Vietnam power sector fails to rein in fossil fuel usage
The government has been trying to clean up Vietnam’s power sector, but is facing considerable self-inflicted problems.
The Southeast Asian country of nearly 100 million people has historically relied on coal and gas for power generation and is now seeking funds to hopefully wean itself off of these carbon intensive fuel sources.
Its latest move came in December at the COP28 meeting in Dubai when Vietnamese delegates presented its Resource Mobilization Plan (RMP). The RMP lists a number of key projects, which will be given priority in the short-term. These are set to be implemented in 2024, including power transmission grid projects, battery and pumped storage, offshore wind development, energy efficiency, solar power, and phasing out coal.
The RMP is part of the Just Energy Transition Partnership (JETP). The JETP seeks to bridge the gap between so-called developed and a select group of developing nations by financing clean energy projects and in some cases retiring coal-fired power plants. Original JETP recipients include South Africa, Indonesia, Vietnam, and Senegal. More countries could join the JETP in the future.
Vietnam is slated to receive US$15.5 billion over the next three to five years under the JETP. Much of the scheme includes grants, concessional loans (funding at more advantageous terms than prevailing market conditions), along with lower interest commercial loans.
Whereas the initial JETP agreement reached last year covered the basics needed for Vietnam, the new RMP 200-plus page document goes into far greater detail.
Vietnam’s JETP problems mount
However, problems have already surfaced, calling into question both Vietnam’s sincerity over trying to phase out fossil fuels in addition to allegations of human rights violations against environmental activists.
Firstly, Vietnam has failed to set a timeline for closure of coal-fired power plants, an integral part of its JETP requirements. The country has also decided to allow new coal power plants to come online, although there will be no further construction of coal-fired power plants after 2030.
Moreover, in an orchestrated trade-off under its RMP (Investment Category 2.2), Vietnam’s power sector will still rely on gas. It will develop mixed gas turbines using LNG to displace coal as a key option for accomplishing the transition from coal powered generation. However, given its emissions and methane leakage problems, which were highlighted at COP27 in Egypt in 2022, the use of gas to displace coal defeats the main purpose of the JETP coal phaseout.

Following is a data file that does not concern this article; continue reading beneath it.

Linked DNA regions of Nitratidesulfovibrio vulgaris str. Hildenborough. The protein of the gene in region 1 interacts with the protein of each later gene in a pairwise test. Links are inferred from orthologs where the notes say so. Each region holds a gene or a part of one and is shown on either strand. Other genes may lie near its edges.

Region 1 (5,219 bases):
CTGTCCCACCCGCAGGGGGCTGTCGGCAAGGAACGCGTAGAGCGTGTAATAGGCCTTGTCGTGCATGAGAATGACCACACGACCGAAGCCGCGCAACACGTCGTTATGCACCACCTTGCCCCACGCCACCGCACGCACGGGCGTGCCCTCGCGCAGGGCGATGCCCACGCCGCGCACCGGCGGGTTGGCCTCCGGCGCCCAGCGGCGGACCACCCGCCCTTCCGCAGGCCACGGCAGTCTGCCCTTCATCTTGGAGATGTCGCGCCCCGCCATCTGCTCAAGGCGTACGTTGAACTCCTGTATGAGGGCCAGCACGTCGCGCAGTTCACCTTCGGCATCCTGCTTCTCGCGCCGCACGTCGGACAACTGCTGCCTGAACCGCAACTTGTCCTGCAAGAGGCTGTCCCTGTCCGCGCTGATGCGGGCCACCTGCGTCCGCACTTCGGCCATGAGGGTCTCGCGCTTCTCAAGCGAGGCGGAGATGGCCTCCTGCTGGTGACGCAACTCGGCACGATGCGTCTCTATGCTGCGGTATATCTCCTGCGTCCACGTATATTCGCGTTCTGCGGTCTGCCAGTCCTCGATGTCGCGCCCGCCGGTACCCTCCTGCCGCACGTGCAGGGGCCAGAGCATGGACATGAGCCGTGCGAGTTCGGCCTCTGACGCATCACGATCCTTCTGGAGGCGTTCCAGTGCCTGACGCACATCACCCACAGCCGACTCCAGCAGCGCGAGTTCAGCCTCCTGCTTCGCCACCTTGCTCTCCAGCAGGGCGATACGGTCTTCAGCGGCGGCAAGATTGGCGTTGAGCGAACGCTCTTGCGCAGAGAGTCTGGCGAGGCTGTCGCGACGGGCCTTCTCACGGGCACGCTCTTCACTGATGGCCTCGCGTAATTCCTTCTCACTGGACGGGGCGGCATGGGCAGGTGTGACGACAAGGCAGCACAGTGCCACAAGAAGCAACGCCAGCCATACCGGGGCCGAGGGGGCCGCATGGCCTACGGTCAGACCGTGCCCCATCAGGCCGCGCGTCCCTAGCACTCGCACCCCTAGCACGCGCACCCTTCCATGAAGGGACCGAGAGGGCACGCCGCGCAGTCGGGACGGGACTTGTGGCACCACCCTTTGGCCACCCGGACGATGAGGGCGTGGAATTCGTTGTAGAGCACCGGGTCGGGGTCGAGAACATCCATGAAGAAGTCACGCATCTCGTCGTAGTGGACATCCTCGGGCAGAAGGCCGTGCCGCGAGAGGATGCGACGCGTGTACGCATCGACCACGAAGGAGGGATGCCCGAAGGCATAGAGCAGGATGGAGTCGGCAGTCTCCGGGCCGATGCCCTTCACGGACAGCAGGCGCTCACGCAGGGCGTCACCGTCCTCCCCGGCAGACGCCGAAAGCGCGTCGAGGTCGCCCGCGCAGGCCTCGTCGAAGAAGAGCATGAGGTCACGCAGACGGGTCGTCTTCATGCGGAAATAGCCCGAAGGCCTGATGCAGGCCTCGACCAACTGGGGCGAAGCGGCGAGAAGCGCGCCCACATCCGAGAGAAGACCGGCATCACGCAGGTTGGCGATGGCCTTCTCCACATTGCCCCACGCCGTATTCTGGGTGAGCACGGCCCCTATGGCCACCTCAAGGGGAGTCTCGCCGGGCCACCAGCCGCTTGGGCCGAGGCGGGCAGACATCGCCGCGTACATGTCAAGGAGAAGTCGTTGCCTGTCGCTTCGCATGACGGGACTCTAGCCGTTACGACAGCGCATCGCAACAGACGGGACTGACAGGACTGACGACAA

“The problem with new gas-fired power projects is that they are built to last for decades so JETP financing for a gas buildout could actually delay Vietnam’s energy transition, the opposite of what the initiative is intended to do,” David Hoffman, communications director at Global Energy Monitor, told Gas Outlook.
He added that other emerging economies in Southeast Asia are now seeing the consequences of “doubling down on gas” rather than clean energy. As such, the gas industry’s case for LNG as a transition fuel in Asia appears weak, he explained.
Others take a more nuanced approach to LNG usage in Asia. Rich Gilmore, chief executive of Melbourne-based Carbon Growth Partners, in a Nikki Asian Review op-ed wrote that LNG is still a sound transition fuel if emissions are offset. This is mostly done using carbon capture utilisation and storage (CCUS) technology.
Notably, offsetting or capturing emissions using CCUS has demarcated battle lines between two sides of the argument. The problem, however, with relying on CCSU is that the evidence to support it usage remains sketchy.
Proponents claim CCUS can reduce emissions at the source then store it in geological formations. It’s also been estimated to reduce as much as 20 percent of total CO2 emissions from industrial and energy production facilities.
However, critics are quick to point out that CCUS is an expensive technology, energy intensive, can actually increase emissions and has leakage problems once stored. Moreover, it has yet to be proven at scale, a fact that caused problems for Australian gas giant Woodside Energy last year.
Jailing climate activists
Vietnam is also locking up climate activists, casting even more doubt over its climate change mitigation ambitions. In the past two years, Vietnam has imprisoned at least six leading environmental advocates, including individuals working on alternatives to fossil fuels expansion.
Vietnam was called on the carpet by environmental NGOs at COP28 over the imprisonments. These groups demanded that the Vietnamese government release imprisoned climate advocates and guarantee protections for civil society before they get more JETP funding.
Against this backdrop, two major JETP funders, the UK (which has been accused of its own crackdown on climate activists along with mass arrests) and the U.S., have so far declined to comment over these developments.